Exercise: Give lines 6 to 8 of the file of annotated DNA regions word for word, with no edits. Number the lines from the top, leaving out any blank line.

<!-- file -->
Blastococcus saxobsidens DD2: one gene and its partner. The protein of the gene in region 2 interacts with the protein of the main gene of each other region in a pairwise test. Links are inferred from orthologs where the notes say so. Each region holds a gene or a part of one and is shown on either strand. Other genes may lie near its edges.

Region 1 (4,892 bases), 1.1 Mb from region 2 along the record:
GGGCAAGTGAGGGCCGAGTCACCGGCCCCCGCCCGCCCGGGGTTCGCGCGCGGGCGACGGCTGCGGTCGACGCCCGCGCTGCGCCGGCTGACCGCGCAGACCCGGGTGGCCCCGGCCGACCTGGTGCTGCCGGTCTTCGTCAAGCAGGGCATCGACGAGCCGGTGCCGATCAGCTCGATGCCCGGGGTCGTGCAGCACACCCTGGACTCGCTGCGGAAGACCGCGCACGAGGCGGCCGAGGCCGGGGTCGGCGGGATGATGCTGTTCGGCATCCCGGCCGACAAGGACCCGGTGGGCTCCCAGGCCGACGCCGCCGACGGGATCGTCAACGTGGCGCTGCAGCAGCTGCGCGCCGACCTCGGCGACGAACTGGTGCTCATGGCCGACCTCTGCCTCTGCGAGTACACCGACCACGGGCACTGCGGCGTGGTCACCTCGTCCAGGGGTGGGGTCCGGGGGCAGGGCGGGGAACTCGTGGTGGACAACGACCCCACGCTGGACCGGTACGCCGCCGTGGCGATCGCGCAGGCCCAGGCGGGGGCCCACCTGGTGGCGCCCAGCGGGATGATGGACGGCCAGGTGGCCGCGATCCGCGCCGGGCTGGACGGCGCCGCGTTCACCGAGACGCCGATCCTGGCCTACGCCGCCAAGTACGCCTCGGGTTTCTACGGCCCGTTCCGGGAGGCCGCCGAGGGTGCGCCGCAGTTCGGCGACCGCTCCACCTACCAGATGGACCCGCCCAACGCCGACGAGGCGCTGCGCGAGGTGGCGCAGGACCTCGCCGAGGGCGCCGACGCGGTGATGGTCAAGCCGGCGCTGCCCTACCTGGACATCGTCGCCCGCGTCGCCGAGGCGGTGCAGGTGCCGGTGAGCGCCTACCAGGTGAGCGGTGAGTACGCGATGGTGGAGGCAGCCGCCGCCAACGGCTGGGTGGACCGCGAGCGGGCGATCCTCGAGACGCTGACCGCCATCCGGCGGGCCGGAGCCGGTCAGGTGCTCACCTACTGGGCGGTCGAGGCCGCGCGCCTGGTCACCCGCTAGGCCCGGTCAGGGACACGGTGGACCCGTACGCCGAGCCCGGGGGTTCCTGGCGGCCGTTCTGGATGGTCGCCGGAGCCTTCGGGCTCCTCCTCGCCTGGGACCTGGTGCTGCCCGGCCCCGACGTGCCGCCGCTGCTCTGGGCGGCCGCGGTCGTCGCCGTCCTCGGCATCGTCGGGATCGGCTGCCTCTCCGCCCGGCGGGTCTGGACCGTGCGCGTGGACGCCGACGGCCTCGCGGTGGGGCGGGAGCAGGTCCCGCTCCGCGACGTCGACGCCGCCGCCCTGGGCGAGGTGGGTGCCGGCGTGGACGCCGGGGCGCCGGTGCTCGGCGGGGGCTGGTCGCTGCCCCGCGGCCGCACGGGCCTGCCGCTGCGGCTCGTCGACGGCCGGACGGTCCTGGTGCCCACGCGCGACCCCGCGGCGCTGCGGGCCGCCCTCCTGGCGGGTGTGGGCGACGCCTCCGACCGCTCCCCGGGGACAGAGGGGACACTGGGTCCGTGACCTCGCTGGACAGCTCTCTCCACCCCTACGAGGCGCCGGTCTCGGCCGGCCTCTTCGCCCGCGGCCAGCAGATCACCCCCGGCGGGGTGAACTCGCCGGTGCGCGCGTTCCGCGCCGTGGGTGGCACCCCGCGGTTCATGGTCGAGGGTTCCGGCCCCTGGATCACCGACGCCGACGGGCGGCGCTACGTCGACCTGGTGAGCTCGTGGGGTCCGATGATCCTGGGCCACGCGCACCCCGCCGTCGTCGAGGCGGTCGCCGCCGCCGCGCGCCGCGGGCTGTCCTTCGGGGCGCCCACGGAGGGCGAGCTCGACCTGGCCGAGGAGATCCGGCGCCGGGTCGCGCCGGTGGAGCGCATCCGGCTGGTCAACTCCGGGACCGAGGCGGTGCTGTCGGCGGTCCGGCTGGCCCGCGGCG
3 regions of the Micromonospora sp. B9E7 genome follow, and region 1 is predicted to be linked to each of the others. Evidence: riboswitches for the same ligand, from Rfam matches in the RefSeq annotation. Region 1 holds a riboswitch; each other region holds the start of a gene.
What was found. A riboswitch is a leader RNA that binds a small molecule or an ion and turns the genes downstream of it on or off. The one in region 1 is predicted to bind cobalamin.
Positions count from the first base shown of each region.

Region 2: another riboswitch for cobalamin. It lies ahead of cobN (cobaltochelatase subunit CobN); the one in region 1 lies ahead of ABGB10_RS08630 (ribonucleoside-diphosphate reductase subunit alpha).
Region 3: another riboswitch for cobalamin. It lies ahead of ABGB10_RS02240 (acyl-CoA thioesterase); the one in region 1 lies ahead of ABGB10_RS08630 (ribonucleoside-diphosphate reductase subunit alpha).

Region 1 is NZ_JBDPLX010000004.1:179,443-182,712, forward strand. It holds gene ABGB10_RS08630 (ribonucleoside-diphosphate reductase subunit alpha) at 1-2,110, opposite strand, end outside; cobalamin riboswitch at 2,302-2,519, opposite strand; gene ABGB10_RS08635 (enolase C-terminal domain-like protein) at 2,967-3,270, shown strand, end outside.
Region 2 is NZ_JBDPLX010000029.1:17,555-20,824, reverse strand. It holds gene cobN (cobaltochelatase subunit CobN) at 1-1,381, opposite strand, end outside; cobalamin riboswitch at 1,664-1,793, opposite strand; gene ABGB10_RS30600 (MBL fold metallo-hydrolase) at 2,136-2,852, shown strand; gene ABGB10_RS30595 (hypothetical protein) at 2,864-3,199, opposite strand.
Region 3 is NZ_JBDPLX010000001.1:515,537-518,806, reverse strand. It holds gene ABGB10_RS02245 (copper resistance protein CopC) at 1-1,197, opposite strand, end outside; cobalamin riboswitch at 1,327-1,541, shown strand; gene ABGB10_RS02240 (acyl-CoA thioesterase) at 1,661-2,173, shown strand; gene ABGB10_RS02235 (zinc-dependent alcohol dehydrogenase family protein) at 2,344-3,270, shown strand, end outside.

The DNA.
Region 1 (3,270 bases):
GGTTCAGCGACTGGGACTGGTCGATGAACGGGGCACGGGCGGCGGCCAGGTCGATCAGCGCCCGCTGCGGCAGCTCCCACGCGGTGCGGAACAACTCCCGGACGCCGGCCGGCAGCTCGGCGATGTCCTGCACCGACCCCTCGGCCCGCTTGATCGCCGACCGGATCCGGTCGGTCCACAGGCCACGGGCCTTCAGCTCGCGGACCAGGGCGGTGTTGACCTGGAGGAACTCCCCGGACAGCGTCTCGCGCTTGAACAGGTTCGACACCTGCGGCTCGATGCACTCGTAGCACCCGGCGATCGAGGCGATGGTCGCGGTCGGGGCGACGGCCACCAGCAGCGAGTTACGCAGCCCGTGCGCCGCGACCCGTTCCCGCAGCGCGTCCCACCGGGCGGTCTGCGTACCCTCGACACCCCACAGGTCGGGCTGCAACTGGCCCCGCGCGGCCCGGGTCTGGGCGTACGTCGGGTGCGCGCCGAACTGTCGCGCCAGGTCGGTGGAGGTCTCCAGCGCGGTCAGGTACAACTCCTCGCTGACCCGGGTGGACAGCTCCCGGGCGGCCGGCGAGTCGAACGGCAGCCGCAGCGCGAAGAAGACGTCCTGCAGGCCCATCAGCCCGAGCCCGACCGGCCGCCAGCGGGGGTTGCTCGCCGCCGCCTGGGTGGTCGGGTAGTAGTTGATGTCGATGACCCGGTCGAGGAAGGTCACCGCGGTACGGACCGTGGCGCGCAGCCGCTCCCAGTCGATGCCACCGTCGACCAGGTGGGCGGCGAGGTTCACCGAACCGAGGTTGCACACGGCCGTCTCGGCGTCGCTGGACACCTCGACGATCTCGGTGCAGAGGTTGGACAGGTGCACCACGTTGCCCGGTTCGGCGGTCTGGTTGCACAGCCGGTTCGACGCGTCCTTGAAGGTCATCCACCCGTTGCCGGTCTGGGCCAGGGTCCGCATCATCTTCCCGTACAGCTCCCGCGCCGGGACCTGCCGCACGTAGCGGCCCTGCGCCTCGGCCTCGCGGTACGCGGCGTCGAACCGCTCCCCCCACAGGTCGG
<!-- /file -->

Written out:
Positions count from the first base shown of each region.

Region 2: another riboswitch for cobalamin. It lies ahead of cobN (cobaltochelatase subunit CobN); the one in region 1 lies ahead of ABGB10_RS08630 (ribonucleoside-diphosphate reductase subunit alpha).
Region 3: another riboswitch for cobalamin. It lies ahead of ABGB10_RS02240 (acyl-CoA thioesterase); the one in region 1 lies ahead of ABGB10_RS08630 (ribonucleoside-diphosphate reductase subunit alpha).